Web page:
The musings of a retired redneck, with frequent mentions of his gift-from-God, happily-ever-after trophy wife Vanessa, the elegant, foxy, praying black grandmother of Woodstock, GA.
Tuesday, December 2, 2014
Forge, by T K Anthony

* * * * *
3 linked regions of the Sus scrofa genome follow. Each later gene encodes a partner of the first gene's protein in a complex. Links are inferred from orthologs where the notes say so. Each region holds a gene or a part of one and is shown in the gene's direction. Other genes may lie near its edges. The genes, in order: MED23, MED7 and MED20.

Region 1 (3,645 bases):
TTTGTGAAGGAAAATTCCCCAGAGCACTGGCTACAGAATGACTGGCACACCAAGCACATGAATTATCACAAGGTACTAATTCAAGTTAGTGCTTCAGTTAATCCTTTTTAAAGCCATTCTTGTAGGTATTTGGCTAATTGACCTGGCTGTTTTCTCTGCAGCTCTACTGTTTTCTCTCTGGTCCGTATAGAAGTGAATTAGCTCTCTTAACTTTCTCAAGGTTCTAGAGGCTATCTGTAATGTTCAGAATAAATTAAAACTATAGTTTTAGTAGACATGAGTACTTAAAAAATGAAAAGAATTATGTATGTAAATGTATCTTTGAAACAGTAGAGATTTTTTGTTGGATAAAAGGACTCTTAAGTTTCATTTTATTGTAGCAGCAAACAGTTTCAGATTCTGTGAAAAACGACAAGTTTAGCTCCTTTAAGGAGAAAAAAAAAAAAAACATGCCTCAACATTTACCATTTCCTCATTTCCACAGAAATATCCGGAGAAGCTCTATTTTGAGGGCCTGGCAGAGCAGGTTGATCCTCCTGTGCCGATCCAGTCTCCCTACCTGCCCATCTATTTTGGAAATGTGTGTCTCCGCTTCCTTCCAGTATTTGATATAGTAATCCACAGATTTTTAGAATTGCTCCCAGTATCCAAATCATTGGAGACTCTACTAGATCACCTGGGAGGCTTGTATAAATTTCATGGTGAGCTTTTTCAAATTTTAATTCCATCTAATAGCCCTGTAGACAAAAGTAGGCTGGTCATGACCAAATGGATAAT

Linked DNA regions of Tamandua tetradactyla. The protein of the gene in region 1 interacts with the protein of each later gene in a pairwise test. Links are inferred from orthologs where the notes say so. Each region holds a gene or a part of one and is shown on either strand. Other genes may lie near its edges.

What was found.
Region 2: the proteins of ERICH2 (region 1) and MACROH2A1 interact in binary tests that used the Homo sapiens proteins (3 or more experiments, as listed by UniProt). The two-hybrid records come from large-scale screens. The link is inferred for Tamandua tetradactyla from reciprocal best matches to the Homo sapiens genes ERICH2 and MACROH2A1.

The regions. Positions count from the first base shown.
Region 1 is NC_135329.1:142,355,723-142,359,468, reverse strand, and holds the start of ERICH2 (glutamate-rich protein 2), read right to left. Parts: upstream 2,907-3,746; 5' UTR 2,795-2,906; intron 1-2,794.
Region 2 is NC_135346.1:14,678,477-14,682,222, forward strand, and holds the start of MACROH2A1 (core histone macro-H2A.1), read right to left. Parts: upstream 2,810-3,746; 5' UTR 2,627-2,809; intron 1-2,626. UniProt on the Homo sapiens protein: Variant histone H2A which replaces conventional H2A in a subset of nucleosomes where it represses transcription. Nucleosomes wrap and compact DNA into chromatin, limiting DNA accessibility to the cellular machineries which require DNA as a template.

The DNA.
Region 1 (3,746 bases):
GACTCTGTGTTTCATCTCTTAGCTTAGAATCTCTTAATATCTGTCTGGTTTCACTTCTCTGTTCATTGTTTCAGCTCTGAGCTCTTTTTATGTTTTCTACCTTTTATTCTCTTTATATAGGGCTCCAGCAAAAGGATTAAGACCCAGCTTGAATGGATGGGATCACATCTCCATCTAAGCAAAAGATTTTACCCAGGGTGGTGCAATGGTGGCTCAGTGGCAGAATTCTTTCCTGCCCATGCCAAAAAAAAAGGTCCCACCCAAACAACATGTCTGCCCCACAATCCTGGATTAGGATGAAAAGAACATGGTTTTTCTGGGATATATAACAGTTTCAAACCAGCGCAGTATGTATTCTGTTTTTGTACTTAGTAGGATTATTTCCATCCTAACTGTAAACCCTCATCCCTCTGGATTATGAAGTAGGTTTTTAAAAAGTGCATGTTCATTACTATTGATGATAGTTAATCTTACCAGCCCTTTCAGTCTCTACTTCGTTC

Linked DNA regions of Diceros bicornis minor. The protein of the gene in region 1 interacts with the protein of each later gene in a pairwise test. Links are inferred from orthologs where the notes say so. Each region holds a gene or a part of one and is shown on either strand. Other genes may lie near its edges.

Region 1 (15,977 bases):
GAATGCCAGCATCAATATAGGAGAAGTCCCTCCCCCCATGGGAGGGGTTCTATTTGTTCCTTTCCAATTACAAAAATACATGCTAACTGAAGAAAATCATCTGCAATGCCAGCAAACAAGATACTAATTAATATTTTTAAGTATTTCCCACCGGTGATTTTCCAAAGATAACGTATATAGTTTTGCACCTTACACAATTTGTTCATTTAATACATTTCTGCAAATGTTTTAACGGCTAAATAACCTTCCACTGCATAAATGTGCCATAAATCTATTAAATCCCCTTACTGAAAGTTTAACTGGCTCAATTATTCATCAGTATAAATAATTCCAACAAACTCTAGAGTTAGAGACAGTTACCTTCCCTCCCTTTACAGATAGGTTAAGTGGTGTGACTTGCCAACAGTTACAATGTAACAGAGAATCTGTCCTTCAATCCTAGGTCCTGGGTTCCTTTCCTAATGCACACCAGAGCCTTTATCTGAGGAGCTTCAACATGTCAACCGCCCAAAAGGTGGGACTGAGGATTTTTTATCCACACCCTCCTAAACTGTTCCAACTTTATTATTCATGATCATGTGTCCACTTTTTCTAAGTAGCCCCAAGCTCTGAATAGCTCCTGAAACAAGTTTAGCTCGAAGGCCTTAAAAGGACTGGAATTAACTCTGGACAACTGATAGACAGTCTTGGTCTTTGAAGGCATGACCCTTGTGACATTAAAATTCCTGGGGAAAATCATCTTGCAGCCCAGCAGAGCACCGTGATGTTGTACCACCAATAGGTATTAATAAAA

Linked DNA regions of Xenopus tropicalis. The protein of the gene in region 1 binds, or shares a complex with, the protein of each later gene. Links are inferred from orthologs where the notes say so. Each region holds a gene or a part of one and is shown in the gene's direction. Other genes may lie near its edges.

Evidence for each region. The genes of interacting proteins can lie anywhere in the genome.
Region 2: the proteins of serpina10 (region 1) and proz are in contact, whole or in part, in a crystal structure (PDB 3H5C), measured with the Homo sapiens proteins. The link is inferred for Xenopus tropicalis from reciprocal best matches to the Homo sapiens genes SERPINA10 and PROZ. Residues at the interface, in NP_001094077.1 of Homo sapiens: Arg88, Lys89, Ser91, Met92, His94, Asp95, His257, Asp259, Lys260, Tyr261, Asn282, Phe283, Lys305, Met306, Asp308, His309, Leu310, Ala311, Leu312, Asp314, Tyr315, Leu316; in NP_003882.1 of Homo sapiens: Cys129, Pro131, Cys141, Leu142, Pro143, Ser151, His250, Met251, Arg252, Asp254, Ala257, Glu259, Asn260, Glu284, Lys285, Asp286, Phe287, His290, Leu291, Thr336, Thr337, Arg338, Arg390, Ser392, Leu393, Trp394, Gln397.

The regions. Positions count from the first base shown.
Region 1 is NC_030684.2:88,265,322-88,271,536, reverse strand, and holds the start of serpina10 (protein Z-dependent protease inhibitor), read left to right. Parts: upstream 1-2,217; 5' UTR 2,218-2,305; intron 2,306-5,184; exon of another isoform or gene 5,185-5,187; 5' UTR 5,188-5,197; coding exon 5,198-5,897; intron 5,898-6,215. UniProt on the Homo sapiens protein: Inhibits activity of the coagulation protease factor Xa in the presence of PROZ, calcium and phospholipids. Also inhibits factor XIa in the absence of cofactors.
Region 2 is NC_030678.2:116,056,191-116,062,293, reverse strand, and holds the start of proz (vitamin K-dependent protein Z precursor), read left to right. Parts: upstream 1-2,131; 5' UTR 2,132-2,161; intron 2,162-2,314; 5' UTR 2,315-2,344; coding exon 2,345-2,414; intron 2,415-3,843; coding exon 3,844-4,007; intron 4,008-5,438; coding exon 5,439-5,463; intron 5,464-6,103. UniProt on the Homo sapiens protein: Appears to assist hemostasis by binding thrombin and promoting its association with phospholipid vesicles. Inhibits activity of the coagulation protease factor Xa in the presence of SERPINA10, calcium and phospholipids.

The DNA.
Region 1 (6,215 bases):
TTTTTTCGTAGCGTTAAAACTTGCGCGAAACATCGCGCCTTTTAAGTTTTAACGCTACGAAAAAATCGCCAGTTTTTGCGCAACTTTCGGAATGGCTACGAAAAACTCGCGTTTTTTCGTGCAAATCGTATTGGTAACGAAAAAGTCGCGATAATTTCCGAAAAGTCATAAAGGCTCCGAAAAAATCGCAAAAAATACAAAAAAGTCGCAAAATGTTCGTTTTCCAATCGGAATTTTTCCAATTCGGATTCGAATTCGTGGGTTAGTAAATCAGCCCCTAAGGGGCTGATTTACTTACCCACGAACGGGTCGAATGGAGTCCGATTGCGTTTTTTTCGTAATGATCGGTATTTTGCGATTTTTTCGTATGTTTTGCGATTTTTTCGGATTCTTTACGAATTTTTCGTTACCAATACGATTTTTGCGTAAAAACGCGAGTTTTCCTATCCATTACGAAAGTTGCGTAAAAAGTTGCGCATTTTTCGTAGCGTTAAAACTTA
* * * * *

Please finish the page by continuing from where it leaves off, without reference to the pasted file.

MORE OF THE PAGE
Teresa K Anthony, and her publisher Decadent, were kind enough to provide me a copy of her book to review. Let's get this point out of the way: I'd give this a 5 star rating on Amazon. Her work earned it. A very brief synopsis: The civilization is composed of three different intelligent races, living together in mixed communities. Advanced technology is available, but the price is high enough that muscle power is a significant contributor, and so in certain areas, slavery is economically viable. A small number of individuals also possess the ability to sense and manipulate matter and energy beyond the five senses; these people are accorded higher prestige, based on their abilities. In the past, the three races have actively cooperated with each other, but for unknown reasons, hostility has emerged, and characters of influence try to determine the reason for the change. Eventually, a fourth race is discovered, which is intent on dividing and conquering. The beauty of this work is the author's amazing gift for characters. Let me take as an example the MINOR character Sarvy Paggett. With an incredible economy of words she paints us a deep and sympathetic picture of her, beginning with the delicious meal she prepared (although the appearance mislead Col, a central character); dropping in the mention that the blanket used by the slave Tazhret "Sarvy had snuck past her mate." SIX WORDS! A world of description in those six words! Then, using Tazhret's POV, she mentions the covert feeding Sarvy had provided, and her strategy of killing her wicked husband Zinderz by making him excellent home brew. She is transformed in those few words from an anonymous alien being with gills to a person we care about, because even though she faces a life married to a brute, she has not allowed herself to become brutalized. That theme is consistent throughout the book: characters are heroes not because they have great super powers, but because they do not allow evil to triumph over them; they knowingly sacrifice themselves because of their love. Even though it isn't the super powers that makes the characters, I LOVE the super powers! They are powerful enough to be stupendous, but they aren't so powerful that the story becomes impossible. I also like them because it allows you to postulate a society which has both primitive and technologically advanced elements, and that makes for a great story. I also like the fact that the plot works. I don't know why ALL book plots don't work, but sometimes they don't, and we get stuck with thoughts like : "WAIT! You are telling me that a SINGLE papyrus, with NO authentication, NO references in contemporary literature, just shows up in the rubble, and is at once absolutely accepted by every relevant authority as completely authentic? BULL!" Now, I get it why movies have holes in them, because there are so many fingers in the pie. When I was 13, I went to see "Fantastic Voyage," in which a sub with a crew is shrunk and injected into the body of a man to perform surgery. They have to get it done in an hour, though, because then they return to normal size. Blah blah blah, Raquel Welch gets groped, blah blah blah, the sub is crushed but the good guys escape through the patients tear duct. BUT THEY LEAVE THE SUB BEHIND. And don't mention it again. BTW, Isaac Asimov fixed that in the book based on the movie. Anyway, your plot works. And that's why you get five stars.
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